Science Teaching Fellow at Science Education Initiative, University of Colorado at Boulder
Owner and operator of my own independent business, sciencegeekgirl enterprises
What inspired you to pursue a career in STEM?
I have always been interested in learning how the world works. When I found out (in 8th grade Home Economics, out of all things) that a physicist was someone who figured out how the world works, I said “that’s for me”. I took a very indirect path, however. I began my undergraduate career as a physics major, and switched out after the first year. I felt that it should be easier, and was also intimidated by the men in the class who seemed to know just what they were doing all the time. I was the only woman out of all four years of physics majors at the time, in a small liberal arts college.
Years after I switched to psychology, my advisor told me that I was one of the best students in the class. I was always resentful that he didn’t encourage me more. However, it worked out well, because psychology has always fascinated me — much as physics is figuring out how the world works, psychology is figuring out how people work. I took much more physics and math in my undergraduate career, and eventually got a PhD in physics. I have since become involved in STEM education, which is a very nice blend of the physics and psychology backgrounds. I have a very broad view of science and education because of this background.
What is the coolest project you have worked on and why?
I was a postdoctoral fellow at the Exploratorium Museum of Science, Art, and Human Perception in San Francisco after finishing my degree in physics. This was the best job ever; I particularly liked the chance to put together cool hands-on activities that gave insight into something in the world. For example, in one live webinar, I used a plexiglass tube to “core” a layer cake, to show how ice core samples drill down into the ice.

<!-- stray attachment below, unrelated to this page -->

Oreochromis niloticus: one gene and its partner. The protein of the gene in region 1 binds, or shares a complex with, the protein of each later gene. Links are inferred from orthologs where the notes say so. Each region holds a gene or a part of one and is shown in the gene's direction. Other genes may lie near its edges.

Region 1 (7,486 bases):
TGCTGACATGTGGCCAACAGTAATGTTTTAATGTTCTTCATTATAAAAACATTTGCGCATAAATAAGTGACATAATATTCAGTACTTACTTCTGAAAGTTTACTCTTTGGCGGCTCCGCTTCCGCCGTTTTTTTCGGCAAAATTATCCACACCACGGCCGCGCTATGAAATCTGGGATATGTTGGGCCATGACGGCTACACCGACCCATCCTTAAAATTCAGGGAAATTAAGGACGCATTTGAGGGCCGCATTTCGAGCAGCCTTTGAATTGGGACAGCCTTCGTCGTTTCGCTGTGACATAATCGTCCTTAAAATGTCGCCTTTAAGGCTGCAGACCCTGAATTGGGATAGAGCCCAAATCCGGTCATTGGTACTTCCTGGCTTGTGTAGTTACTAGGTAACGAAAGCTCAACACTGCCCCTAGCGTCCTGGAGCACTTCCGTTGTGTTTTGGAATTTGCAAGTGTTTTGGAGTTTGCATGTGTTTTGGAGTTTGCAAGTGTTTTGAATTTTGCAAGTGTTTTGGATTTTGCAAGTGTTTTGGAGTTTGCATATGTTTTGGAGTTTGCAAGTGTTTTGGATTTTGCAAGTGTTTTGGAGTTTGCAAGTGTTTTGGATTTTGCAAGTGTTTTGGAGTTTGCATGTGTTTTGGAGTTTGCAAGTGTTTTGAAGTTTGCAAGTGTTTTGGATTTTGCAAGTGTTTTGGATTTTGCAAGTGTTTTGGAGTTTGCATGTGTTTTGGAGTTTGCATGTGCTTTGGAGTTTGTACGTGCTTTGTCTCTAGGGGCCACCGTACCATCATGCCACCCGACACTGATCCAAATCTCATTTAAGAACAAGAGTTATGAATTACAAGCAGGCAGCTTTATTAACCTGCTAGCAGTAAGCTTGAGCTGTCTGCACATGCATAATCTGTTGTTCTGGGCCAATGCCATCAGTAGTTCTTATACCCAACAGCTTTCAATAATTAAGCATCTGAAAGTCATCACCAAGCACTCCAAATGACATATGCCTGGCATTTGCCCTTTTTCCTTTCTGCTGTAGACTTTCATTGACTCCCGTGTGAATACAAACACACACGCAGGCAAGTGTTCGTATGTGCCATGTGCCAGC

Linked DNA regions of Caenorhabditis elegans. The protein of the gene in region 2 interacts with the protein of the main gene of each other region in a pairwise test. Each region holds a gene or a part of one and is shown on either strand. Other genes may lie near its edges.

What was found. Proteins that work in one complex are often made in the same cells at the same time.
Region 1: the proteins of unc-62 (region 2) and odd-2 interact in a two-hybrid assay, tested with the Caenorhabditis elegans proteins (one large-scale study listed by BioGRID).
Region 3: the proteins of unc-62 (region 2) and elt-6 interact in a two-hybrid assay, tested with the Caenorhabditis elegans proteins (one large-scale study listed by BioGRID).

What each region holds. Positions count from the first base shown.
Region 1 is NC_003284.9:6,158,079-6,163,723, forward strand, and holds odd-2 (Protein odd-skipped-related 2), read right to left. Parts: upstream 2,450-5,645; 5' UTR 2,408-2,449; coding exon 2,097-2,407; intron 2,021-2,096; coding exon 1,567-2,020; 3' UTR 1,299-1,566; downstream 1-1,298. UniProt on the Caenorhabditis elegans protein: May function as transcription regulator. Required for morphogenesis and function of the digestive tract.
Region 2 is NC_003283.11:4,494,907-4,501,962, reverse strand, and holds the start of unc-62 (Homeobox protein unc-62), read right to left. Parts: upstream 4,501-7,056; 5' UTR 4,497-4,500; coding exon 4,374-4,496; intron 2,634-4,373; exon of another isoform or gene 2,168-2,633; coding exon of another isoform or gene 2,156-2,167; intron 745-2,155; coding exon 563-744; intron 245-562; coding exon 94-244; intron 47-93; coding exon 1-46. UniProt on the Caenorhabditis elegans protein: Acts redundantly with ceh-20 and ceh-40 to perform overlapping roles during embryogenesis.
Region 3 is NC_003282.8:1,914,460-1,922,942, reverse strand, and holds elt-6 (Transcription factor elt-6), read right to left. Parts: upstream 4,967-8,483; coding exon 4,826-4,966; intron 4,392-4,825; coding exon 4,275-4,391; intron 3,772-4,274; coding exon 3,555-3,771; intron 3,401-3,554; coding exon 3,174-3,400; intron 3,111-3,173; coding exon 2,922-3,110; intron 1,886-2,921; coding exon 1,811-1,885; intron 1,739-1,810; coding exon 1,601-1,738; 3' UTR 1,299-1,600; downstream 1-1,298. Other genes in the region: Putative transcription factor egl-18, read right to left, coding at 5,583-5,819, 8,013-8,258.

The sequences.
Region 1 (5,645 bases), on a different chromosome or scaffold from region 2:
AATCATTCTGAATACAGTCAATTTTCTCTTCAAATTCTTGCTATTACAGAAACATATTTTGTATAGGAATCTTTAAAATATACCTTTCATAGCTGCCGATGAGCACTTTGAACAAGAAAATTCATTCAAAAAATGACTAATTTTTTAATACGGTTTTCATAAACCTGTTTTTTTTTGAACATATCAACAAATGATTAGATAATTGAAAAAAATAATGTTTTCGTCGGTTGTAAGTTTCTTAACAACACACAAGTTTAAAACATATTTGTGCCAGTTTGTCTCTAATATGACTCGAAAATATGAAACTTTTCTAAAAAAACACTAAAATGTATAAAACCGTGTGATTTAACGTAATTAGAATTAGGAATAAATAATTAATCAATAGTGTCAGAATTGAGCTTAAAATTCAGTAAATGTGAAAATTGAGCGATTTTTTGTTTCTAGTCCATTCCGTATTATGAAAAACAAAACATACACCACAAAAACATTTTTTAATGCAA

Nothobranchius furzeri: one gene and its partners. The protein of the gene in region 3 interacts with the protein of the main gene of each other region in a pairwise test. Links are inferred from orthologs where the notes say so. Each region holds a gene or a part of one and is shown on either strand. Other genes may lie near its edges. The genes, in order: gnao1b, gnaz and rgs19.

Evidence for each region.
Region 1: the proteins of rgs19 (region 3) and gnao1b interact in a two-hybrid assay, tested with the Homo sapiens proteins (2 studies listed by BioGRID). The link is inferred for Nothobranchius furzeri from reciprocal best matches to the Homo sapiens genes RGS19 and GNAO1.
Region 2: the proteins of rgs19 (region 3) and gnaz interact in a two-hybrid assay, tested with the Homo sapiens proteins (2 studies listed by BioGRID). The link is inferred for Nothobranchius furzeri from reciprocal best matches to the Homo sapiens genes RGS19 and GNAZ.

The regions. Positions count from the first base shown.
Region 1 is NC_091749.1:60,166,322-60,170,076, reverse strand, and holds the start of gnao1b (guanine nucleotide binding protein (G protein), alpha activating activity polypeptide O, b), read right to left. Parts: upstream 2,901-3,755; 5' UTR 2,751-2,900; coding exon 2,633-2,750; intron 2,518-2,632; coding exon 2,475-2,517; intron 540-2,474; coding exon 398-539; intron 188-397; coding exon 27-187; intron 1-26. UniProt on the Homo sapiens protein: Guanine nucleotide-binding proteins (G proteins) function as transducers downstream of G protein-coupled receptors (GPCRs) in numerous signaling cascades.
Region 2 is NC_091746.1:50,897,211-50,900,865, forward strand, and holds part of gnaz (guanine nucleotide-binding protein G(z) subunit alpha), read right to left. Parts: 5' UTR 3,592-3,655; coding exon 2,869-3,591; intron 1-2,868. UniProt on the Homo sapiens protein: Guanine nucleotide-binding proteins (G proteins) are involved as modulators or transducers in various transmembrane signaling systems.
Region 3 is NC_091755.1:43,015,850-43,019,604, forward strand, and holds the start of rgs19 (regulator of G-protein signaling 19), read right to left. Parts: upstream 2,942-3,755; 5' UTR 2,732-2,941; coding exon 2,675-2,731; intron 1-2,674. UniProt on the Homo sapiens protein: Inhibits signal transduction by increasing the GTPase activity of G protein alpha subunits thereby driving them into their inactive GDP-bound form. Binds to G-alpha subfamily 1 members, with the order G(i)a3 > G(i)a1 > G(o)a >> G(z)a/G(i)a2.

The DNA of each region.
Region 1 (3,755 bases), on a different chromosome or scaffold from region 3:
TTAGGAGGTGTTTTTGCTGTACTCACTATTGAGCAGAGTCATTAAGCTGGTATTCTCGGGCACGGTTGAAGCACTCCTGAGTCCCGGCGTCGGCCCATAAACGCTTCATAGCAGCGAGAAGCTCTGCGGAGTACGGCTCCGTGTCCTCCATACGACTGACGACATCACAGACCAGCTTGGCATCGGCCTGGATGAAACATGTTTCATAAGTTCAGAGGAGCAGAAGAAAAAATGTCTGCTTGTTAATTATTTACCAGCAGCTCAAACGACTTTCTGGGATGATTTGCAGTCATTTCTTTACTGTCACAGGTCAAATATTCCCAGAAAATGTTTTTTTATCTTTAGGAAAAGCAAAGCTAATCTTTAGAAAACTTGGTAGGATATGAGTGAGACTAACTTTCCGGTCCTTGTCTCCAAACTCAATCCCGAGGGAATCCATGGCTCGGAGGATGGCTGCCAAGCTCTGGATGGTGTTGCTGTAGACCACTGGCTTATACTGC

Role models and heroes:
My mentor at the Exploratorium, Paul Doherty. Paul is a physicist who can not only explain anything, but can infect you with his enthusiasm and excitement for the mystery of the world and help you figure it out yourself.
Also Steve Pollock, an instructor at the University of Colorado at Boulder. Steve cares so deeply about his students, and is bubbling over with energy and excitement. Again, his respect for others helps empower them to figure things out for themselves.
Both of these teachers have the ability to inspire others to work hard and do their best, because we want to work hard for people who work hard for us.
Advice for future STEMinists?
Follow your interests, even if it doesn’t always make sense. I had no idea what I would do with physics, since I didn’t think I would go into research, but I knew I wanted to know more physics. And now I’ve created an amazingly diverse and interesting career for myself based on physics and education.
For a metaphor on my career path and how you can “sniff” out the best paths, see my post “How a Scientist Becomes a Freelance Science Writer.”
Favorite website or app:
Phet.colorado.edu — great, interactive simulations on various areas of science